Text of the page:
Release response and corrective action comprise a set of procedures for responding to releases of petroleum or regulated substances from storage tanks. The DEQ Storage Tank Program uses an interactive process with the tank owner/operator and consultant to characterize and clean up releases. This process involves the use of an Activity Authorization Form (AAF) to pre-approve activities needed to investigate or clean up the release before these activities are performed. The purposes of authorizing activities before they are undertaken are to:
- Ensure that all work undertaken for release response and corrective action is eligible for consideration for reimbursement from the Virginia Petroleum Storage Tank Fund.
- Reduce the number of iterations of reports submitted to DEQ by allowing DEQ staff, the tank owner/operator, and the owner/operator's consultant to agree on release response and corrective action activities before work is performed at the site.
Reports that tank owners/operators may be required to submit following a release include Initial Abatement Reports, Site characterization Reports, Free Product Removal Reports, and Corrective Action Plans. Common elements that are often included in these reports may be found on the following fact sheets:
- Elements of an Initial Abatement Report
- Elements of a Site Characterization Report
- Elements of a Free Product Removal Report
- Elements of a Corrective Action Plan
Please note that the issues that must be addressed in individual reports are site-specific and will be worked out between the DEQ Case Manager, the tank owner/operator, and the consultant.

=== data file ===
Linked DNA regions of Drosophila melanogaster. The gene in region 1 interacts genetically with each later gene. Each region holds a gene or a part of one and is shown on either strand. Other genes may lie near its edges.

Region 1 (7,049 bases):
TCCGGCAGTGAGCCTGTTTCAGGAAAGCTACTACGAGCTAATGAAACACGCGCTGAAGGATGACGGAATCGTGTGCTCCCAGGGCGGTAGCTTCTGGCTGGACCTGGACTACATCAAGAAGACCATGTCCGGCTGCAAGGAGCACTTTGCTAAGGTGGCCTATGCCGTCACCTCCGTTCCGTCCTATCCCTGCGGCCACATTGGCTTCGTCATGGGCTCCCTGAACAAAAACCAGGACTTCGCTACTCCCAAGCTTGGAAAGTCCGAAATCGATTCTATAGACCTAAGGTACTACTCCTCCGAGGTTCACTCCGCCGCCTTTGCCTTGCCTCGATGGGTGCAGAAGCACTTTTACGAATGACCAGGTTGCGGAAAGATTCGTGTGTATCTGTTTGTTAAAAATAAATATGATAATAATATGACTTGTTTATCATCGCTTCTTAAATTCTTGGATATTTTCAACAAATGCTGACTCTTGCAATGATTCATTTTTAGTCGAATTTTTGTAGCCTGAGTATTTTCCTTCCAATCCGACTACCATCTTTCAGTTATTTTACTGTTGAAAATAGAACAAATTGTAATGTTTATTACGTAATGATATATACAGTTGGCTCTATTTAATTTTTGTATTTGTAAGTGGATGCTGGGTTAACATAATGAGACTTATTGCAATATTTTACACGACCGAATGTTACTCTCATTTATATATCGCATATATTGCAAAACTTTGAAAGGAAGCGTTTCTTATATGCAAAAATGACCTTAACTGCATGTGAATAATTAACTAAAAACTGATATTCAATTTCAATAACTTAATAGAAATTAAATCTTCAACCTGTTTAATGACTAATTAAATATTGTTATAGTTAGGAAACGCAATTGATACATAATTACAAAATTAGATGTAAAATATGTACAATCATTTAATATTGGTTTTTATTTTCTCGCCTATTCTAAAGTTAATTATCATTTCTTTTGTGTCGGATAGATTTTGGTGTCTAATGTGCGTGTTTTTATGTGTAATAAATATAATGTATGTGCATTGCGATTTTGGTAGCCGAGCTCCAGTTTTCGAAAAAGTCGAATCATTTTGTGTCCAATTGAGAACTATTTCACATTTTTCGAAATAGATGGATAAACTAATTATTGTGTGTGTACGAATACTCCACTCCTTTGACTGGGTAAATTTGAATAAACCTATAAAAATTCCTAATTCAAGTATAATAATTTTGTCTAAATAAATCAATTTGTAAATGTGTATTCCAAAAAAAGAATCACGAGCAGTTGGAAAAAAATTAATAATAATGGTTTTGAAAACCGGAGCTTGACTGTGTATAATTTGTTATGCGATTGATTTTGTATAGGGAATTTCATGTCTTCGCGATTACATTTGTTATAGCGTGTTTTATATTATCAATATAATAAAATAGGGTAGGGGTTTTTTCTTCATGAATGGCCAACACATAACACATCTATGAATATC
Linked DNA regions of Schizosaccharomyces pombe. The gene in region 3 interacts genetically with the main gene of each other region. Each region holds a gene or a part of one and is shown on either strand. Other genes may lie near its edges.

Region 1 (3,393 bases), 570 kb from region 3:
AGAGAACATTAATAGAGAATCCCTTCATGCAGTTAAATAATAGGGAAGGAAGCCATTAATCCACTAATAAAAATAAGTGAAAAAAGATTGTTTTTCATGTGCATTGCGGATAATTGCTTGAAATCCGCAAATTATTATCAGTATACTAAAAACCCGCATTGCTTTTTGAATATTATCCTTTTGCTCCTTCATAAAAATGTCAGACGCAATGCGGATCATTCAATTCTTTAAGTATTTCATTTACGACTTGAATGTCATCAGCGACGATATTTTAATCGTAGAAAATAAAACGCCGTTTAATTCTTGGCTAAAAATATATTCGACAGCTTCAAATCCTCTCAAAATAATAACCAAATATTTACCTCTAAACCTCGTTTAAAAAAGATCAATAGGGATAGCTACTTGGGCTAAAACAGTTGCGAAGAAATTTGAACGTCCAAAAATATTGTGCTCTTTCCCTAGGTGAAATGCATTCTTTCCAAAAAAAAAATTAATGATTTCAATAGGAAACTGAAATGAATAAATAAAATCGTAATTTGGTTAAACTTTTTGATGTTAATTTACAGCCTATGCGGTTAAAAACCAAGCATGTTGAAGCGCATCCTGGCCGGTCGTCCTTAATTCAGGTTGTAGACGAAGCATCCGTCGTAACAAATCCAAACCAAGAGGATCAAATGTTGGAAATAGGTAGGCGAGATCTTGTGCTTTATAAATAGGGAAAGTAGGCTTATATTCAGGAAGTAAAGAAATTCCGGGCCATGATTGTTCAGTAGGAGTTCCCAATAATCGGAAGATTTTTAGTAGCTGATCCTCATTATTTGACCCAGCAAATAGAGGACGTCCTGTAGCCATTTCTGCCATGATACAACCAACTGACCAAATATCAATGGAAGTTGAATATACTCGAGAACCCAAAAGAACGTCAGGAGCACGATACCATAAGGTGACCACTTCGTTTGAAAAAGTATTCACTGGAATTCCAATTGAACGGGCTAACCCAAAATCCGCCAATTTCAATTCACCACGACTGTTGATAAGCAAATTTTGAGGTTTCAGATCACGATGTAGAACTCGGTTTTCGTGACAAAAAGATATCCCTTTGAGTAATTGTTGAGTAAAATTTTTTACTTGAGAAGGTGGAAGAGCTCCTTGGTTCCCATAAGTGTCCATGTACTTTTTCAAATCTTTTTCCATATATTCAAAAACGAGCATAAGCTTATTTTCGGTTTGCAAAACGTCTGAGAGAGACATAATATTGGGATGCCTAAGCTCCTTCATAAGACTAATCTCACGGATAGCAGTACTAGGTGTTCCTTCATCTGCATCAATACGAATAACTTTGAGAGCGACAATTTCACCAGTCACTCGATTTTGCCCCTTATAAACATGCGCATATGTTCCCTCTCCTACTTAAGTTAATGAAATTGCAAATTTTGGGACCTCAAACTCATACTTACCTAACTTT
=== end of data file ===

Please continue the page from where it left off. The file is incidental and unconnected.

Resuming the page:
At all storage tank release sites, the tank owner/operator is required to stop the release, remove free product to the extent practicable, and address petroleum saturated soil. Remedial endpoints for contaminant concentrations in the various media are site-specific and based upon risks at the individual site. When characterizing and evaluating risks at a site, the DEQ Storage Tank Program requires the tank owner/operator to evaluate risks to receptors that are currently present at the site and known future receptors.
The Storage Tank Program Technical Manual has additional information regarding conducting clean-ups at leaking storage tank sites, and the Home Heating Oil Tanks page has information for the homeowner regarding how to respond to a discharge.
Discharging Petroleum Contaminated Wastewater
Certain activities at and near facilities that manage or managed petroleum may result in the production of large amounts of petroleum contaminated wastewater. In these cases DEQ may authorize the discharge of petroleum contaminated water from de-watering activities, aquifer testing, hydrostatic testing of tanks and pipelines, and activities related to the clean up of petroleum contaminated ground water under the VPDES General Permit for Petroleum Contaminated Sites, Ground Water Remediation and Hydrostatic Tests (9VAC 25-120). Persons interested in obtaining coverage under this permit should complete the permit registration statement and provide the required information to the DEQ regional office located in the region where the discharge will take place.